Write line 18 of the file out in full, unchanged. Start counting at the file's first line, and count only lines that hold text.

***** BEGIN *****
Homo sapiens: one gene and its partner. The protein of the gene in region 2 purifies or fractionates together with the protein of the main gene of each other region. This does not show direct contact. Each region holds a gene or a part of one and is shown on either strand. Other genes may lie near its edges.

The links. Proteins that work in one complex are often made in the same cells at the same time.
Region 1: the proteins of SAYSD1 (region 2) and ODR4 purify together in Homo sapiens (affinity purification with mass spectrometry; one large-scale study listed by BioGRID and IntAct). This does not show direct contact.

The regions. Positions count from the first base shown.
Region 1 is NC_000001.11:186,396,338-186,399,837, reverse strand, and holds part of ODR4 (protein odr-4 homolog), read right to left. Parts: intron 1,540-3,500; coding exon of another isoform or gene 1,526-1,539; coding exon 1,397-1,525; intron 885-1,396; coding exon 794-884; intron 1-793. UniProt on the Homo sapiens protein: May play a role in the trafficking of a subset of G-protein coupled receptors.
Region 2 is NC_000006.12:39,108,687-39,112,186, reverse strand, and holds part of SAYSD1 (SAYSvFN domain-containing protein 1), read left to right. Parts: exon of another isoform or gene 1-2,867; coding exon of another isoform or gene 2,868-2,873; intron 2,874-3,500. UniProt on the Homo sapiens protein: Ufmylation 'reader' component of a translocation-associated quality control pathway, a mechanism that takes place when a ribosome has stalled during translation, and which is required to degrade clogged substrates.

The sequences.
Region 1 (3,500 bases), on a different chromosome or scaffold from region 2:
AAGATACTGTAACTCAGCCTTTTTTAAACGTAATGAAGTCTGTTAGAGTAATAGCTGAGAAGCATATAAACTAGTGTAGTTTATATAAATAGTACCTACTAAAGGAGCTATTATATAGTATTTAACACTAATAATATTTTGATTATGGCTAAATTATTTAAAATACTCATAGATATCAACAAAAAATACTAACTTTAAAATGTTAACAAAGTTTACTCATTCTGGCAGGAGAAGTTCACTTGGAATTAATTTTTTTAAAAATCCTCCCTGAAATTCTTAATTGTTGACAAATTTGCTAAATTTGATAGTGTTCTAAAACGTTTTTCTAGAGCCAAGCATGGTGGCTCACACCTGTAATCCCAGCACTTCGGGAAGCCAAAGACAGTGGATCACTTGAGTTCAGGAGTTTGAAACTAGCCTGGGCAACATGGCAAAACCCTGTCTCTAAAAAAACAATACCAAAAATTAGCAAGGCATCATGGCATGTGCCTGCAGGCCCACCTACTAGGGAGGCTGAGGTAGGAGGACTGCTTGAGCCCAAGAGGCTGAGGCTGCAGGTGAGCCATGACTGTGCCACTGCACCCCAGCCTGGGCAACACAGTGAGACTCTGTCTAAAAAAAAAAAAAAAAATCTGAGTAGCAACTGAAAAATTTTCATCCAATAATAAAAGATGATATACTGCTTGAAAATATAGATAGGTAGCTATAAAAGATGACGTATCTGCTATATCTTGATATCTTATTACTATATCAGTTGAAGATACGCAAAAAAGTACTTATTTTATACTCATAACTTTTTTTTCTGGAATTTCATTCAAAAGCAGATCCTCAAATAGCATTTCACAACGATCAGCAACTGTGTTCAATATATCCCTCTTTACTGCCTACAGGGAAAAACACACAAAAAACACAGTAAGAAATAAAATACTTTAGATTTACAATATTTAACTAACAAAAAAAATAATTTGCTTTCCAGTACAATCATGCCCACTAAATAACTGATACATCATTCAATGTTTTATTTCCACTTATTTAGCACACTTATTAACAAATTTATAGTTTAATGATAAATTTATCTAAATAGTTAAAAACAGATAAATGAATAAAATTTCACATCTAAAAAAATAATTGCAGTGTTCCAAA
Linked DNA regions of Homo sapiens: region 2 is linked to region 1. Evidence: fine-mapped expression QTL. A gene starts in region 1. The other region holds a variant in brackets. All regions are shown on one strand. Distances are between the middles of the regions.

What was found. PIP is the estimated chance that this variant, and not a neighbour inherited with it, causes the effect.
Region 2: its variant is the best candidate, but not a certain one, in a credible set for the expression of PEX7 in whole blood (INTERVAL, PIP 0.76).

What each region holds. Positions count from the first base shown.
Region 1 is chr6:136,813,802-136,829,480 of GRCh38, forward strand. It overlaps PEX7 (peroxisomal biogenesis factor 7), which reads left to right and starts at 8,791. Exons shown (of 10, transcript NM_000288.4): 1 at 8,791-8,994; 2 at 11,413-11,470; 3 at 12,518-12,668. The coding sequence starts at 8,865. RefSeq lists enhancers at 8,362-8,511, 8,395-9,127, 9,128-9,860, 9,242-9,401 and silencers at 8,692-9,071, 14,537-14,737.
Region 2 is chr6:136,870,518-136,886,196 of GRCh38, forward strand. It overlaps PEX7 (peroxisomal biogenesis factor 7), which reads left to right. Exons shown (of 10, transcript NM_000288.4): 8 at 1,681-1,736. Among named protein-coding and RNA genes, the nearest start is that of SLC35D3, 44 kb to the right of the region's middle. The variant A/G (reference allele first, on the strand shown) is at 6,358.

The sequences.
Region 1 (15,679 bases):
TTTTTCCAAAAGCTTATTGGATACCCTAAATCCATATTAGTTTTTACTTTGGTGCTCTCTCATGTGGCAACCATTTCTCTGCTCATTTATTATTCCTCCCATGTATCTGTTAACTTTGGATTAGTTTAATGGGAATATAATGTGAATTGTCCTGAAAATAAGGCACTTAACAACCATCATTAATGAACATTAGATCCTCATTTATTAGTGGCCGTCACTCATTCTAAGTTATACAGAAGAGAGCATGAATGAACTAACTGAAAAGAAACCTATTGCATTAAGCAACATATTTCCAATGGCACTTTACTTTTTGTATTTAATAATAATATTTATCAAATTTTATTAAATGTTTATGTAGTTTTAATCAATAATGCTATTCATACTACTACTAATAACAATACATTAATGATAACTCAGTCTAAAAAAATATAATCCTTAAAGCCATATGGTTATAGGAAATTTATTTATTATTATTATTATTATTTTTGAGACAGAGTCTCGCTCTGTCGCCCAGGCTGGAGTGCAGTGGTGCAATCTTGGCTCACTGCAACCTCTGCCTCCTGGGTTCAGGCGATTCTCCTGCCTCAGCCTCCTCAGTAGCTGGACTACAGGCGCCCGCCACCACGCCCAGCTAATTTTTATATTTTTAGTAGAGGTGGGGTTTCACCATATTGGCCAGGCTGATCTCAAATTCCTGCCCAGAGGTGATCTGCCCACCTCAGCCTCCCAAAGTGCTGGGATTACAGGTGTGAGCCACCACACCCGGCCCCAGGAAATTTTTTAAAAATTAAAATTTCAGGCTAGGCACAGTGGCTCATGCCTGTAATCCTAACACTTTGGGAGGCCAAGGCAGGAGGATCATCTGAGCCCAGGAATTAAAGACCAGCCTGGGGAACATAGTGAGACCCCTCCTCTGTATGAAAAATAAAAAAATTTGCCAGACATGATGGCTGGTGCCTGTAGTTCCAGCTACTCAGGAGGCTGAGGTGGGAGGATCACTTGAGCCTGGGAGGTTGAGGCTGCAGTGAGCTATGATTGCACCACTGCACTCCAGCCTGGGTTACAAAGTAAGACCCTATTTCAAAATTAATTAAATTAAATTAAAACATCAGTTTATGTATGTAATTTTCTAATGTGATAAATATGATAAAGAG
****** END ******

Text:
TTTTTCCAAAAGCTTATTGGATACCCTAAATCCATATTAGTTTTTACTTTGGTGCTCTCTCATGTGGCAACCATTTCTCTGCTCATTTATTATTCCTCCCATGTATCTGTTAACTTTGGATTAGTTTAATGGGAATATAATGTGAATTGTCCTGAAAATAAGGCACTTAACAACCATCATTAATGAACATTAGATCCTCATTTATTAGTGGCCGTCACTCATTCTAAGTTATACAGAAGAGAGCATGAATGAACTAACTGAAAAGAAACCTATTGCATTAAGCAACATATTTCCAATGGCACTTTACTTTTTGTATTTAATAATAATATTTATCAAATTTTATTAAATGTTTATGTAGTTTTAATCAATAATGCTATTCATACTACTACTAATAACAATACATTAATGATAACTCAGTCTAAAAAAATATAATCCTTAAAGCCATATGGTTATAGGAAATTTATTTATTATTATTATTATTATTTTTGAGACAGAGTCTCGCTCTGTCGCCCAGGCTGGAGTGCAGTGGTGCAATCTTGGCTCACTGCAACCTCTGCCTCCTGGGTTCAGGCGATTCTCCTGCCTCAGCCTCCTCAGTAGCTGGACTACAGGCGCCCGCCACCACGCCCAGCTAATTTTTATATTTTTAGTAGAGGTGGGGTTTCACCATATTGGCCAGGCTGATCTCAAATTCCTGCCCAGAGGTGATCTGCCCACCTCAGCCTCCCAAAGTGCTGGGATTACAGGTGTGAGCCACCACACCCGGCCCCAGGAAATTTTTTAAAAATTAAAATTTCAGGCTAGGCACAGTGGCTCATGCCTGTAATCCTAACACTTTGGGAGGCCAAGGCAGGAGGATCATCTGAGCCCAGGAATTAAAGACCAGCCTGGGGAACATAGTGAGACCCCTCCTCTGTATGAAAAATAAAAAAATTTGCCAGACATGATGGCTGGTGCCTGTAGTTCCAGCTACTCAGGAGGCTGAGGTGGGAGGATCACTTGAGCCTGGGAGGTTGAGGCTGCAGTGAGCTATGATTGCACCACTGCACTCCAGCCTGGGTTACAAAGTAAGACCCTATTTCAAAATTAATTAAATTAAATTAAAACATCAGTTTATGTATGTAATTTTCTAATGTGATAAATATGATAAAGAG